Why Psalm 51?

As most of you know, I wrote a letter to you last week on the Feast of the Assumption expressing my sorrow not only for the victims of abuse, but also at the failure of some of my brother bishops. The Body of Christ deserves better.

I also asked our priests here in our diocese to help me spread the word by reading the letter at Mass, along with the prayer of Psalm 51. Some priests offered their own thoughts on the current abuse crisis and I’ve heard from many of the lay faithful that they were happy to hear a conversation beginning. Obviously, more has to happen. What we do, who we are, and how we live has to be congruent with that we say we believe.

At the same time, some people were confused as to why I asked our congregations to pray Psalm 51. After all, the faithful sitting in the pews are not the members of the clergy who are under international scrutiny for serious offenses.

It is a fair question and brings up the question of why I asked this. To clarify, I asked that the prayer be led by the priest, either alone or with the congregation. I was explicit that a lay person or a deacon was not to lead the prayer because I want our clergy to witness with me that as priests we are called to serve as Christ did. Also, Psalm 51 is known as a “penitential psalm” because it is prayed in the Liturgy of the Hours by the entire Church each Friday as a sign of penance and reparation.

I know it is difficult to think about our own sins, many of which might seem insignificant compared to what we’re hearing in the news of the sins committed by Christ’s own bishops and priests. But the very foundation of our religion is the God-made man who was sinless, and yet died a criminal’s death so as to make reparation for our sins.

As Christians, we are members of the Body of Christ, of which the Church is the visible sign. In other words, we are all deeply connected to one another. In fact, as we find time and time again, there’s really no such thing as private sin. Even if a sin is not made public, it still impacts us and who we are, which in turn impacts how we are in relation to others.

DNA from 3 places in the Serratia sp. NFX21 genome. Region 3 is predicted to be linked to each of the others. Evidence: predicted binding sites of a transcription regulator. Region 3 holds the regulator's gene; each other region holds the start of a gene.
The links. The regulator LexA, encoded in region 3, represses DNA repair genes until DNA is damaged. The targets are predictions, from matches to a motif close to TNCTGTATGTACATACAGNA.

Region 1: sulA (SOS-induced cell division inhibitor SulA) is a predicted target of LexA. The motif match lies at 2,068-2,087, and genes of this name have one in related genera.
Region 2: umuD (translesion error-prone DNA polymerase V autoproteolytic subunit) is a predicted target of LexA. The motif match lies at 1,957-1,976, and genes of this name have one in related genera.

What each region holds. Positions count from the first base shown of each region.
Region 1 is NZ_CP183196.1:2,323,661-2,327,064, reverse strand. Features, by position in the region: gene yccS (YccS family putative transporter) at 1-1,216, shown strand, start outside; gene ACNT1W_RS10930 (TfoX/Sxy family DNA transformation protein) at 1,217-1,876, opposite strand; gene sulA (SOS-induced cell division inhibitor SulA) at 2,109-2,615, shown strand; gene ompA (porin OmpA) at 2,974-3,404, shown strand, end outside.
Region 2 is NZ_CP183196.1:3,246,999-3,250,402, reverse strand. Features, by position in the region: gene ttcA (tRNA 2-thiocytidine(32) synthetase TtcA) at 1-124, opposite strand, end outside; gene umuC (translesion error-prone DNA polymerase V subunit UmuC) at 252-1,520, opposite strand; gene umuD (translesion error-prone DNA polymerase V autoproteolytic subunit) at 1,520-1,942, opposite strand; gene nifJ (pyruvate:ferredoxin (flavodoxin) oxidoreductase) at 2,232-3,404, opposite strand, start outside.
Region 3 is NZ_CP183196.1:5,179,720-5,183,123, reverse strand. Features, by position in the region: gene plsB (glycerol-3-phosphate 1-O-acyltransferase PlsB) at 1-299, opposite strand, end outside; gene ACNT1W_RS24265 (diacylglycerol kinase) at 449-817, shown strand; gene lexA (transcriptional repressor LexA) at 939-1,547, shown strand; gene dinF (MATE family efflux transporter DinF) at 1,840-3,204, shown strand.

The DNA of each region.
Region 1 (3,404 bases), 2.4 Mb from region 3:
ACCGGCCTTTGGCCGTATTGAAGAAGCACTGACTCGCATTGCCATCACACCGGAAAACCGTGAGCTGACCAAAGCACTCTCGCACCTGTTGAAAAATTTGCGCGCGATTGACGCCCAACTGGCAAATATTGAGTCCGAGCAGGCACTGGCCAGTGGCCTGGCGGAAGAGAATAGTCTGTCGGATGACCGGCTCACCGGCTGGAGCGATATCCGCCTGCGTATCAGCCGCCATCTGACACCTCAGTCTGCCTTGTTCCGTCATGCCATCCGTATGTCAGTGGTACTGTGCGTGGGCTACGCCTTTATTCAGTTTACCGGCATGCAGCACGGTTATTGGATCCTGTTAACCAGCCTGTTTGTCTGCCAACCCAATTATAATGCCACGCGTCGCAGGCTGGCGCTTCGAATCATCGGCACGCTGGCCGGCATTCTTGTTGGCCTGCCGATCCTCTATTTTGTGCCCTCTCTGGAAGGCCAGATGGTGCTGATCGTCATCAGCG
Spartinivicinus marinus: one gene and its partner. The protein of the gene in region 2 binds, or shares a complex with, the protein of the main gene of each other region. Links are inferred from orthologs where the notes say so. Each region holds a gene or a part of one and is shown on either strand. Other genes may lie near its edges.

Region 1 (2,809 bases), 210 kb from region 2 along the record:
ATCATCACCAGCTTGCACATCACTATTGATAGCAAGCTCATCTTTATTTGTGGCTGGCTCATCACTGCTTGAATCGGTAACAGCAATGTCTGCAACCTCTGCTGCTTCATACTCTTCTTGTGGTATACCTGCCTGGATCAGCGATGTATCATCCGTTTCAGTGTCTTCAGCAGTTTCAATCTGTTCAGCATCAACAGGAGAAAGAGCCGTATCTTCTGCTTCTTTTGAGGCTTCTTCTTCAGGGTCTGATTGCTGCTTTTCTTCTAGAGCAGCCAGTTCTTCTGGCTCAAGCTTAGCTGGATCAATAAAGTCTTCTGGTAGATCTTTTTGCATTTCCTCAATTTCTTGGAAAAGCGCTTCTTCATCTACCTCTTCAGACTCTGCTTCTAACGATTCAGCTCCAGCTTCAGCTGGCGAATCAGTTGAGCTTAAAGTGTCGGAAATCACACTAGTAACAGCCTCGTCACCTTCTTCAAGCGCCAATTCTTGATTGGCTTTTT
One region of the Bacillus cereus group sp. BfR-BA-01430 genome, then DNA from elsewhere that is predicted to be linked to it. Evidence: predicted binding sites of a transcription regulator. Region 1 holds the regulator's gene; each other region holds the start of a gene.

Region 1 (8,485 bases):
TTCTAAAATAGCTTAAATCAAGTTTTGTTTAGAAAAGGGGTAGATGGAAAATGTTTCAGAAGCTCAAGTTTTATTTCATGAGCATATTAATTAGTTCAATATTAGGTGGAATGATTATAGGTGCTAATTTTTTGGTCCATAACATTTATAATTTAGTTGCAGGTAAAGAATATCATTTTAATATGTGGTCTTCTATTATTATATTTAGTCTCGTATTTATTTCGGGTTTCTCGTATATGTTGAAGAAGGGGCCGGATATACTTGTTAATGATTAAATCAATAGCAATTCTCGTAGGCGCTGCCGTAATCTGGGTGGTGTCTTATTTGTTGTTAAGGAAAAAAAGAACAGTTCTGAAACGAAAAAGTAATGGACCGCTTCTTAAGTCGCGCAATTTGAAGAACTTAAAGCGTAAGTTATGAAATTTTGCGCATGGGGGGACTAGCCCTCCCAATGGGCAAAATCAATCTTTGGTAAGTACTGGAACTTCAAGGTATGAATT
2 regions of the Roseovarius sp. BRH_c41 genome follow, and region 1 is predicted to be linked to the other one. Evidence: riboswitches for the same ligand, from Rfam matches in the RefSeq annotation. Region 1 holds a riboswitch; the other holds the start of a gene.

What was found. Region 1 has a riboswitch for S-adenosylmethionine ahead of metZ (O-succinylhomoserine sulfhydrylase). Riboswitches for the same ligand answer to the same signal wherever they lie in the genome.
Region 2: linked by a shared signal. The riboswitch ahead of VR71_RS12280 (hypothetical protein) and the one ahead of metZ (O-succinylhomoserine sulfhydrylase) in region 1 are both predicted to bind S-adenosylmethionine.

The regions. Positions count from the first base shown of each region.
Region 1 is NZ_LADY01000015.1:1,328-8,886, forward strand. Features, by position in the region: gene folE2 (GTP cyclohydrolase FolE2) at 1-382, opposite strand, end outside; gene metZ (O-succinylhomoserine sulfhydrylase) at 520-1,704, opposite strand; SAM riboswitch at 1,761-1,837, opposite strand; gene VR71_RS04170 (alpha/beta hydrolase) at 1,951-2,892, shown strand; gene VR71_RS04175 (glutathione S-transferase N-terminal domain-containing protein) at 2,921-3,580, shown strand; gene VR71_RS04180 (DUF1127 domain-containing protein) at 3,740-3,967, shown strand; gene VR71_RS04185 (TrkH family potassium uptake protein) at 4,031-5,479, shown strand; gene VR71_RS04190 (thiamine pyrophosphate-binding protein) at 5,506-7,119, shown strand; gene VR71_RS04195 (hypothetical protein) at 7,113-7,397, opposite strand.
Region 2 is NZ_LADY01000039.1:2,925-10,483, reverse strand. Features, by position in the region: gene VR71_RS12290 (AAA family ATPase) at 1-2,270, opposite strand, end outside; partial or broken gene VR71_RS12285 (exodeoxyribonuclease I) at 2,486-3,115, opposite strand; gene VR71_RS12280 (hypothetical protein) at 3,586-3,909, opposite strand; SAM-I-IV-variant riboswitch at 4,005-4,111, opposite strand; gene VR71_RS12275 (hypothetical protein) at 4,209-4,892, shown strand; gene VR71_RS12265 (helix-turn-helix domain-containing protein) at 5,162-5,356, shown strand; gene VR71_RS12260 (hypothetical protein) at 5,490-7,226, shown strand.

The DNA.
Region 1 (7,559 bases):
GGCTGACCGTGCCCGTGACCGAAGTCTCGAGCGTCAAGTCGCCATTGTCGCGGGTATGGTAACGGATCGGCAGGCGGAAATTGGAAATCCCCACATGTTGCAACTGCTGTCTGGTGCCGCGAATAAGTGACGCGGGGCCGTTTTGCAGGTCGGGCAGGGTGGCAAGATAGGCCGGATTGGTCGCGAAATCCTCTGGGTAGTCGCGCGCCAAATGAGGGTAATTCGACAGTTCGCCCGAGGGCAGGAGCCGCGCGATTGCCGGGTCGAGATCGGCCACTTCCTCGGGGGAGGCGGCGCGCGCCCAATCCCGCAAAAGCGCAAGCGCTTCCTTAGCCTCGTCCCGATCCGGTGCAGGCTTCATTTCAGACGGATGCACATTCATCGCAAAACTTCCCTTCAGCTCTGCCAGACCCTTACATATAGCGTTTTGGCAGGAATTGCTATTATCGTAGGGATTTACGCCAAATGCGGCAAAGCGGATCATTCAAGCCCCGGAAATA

Consider, for example, a corporation. Suppose a corporate official is guilty of a serious criminal activity. That employee would be terminated immediately. That said, the corporation remains responsible in justice to make up for damages and to make reparation.

If we consider this example and in an analogous way apply it to the Church, the Body of Christ is the corporation. Some of its highest-ranking officers have betrayed trust, victimized people, and broken laws. And yet the whole corporation has to answer for these individuals. You know as well as I do, that many people in the corporation would be rightly angry. Nevertheless, the corporation would have to pay damages, etc.

Certainly, here we’re dealing with more than a corporation. It’s the Church which involves profound vulnerability on the part of the faithful. Trust, and even faith, have been shattered.

So when I ask for us to take steps of reparation, I’m not asking for anyone to own the sins of another. But I am asking us all to help rebuild the Church, to help repair the Church, not unlike the call of the Lord on the San Damiano Cross to St. Francis of Assisi in the 1200s.

It’s worth remembering again that we are not solely a corporation. Public relations campaigns have certainly shown themselves to be ineffective, at the very least. Rather, reparation means making amends for offenses (sins) against God. At this critical time, much like the 12-step programs, we first focus on keeping our side of the street clean. We address our own sins, no matter how insignificant they may seem, so that we become stronger members of the Body of Christ. When we do this, we are then able to participate in the supernatural grace whereby Christ, the unblemished victim, was able to make reparation for all of us.

St. Paul reminds us, “For as by one man’s disobedience many were made sinners, so by one man’s obedience many will be made righteous.” (Romans 5,19) Reparation, a long-held practice and concept, but rarely used in recent years, helps to make us stronger. It makes us more Christlike.

In no way do I want to emphasize the personal sinfulness of the faithful. Rather, I want to point to the effective tool that each person can be in the Body of Christ, to make it stronger, to help it heal, to make her a Church worthy of the people of God – worthy of you.

As we move forward each day with the help of the Lord, I will be confirming plans for a monthly hour of adoration, complete with rosary and a brief reflection here at Christ Cathedral. Confessions will also be offered. I want the focus to be quiet time in adoration when the Lord speaks to each of us privately, heals and strengthens us. I pray and hope that you will join me as we each become more Christlike to build up the Church that the Body of Christ deserves.

Make no mistake, there certainly needs to be other juridical and canonical actions taken to address the injustices we are facing. But reparation is what restores the Body of Christ to the strength that nurtures us all.

With continued gratitude, I ask you to please join with me to pray that our Church be purified, that all the people who have been wounded by abuse on the part of the clergy experience healing, and that I, along with the rest of Church leadership, act with wisdom, courage, and humility to fulfill the office that the Lord has entrusted to us. Thanks to all of you for your helpful and thoughtful reflections and reactions this past weekend.

+ Kevin W. Vann, Bishop of Orange